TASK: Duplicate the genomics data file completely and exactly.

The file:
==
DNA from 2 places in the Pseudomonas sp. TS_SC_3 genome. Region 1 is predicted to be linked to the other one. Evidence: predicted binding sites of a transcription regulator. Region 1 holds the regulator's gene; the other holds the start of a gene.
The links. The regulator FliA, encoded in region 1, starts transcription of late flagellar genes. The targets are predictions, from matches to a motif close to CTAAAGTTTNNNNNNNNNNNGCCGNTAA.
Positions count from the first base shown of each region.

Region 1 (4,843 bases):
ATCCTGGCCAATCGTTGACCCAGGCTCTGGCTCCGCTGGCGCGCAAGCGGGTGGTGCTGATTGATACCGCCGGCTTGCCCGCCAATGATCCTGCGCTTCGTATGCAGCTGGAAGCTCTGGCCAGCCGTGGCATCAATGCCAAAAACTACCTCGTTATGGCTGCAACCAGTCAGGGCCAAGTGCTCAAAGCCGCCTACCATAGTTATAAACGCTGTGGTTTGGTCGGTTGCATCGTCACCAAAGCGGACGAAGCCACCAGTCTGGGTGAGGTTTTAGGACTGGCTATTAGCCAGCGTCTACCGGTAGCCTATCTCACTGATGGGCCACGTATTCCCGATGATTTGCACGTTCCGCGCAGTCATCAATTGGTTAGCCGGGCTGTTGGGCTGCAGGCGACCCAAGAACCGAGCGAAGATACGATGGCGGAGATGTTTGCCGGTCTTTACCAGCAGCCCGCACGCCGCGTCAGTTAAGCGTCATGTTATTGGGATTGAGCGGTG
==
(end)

DNA from 2 places in the Pseudomonas sp. TS_SC_3 genome. Region 1 is predicted to be linked to the other one. Evidence: predicted binding sites of a transcription regulator. Region 1 holds the regulator's gene; the other holds the start of a gene.
The links. The regulator FliA, encoded in region 1, starts transcription of late flagellar genes. The targets are predictions, from matches to a motif close to CTAAAGTTTNNNNNNNNNNNGCCGNTAA.
Positions count from the first base shown of each region.

Region 1 (4,843 bases):
ATCCTGGCCAATCGTTGACCCAGGCTCTGGCTCCGCTGGCGCGCAAGCGGGTGGTGCTGATTGATACCGCCGGCTTGCCCGCCAATGATCCTGCGCTTCGTATGCAGCTGGAAGCTCTGGCCAGCCGTGGCATCAATGCCAAAAACTACCTCGTTATGGCTGCAACCAGTCAGGGCCAAGTGCTCAAAGCCGCCTACCATAGTTATAAACGCTGTGGTTTGGTCGGTTGCATCGTCACCAAAGCGGACGAAGCCACCAGTCTGGGTGAGGTTTTAGGACTGGCTATTAGCCAGCGTCTACCGGTAGCCTATCTCACTGATGGGCCACGTATTCCCGATGATTTGCACGTTCCGCGCAGTCATCAATTGGTTAGCCGGGCTGTTGGGCTGCAGGCGACCCAAGAACCGAGCGAAGATACGATGGCGGAGATGTTTGCCGGTCTTTACCAGCAGCCCGCACGCCGCGTCAGTTAAGCGTCATGTTATTGGGATTGAGCGGTG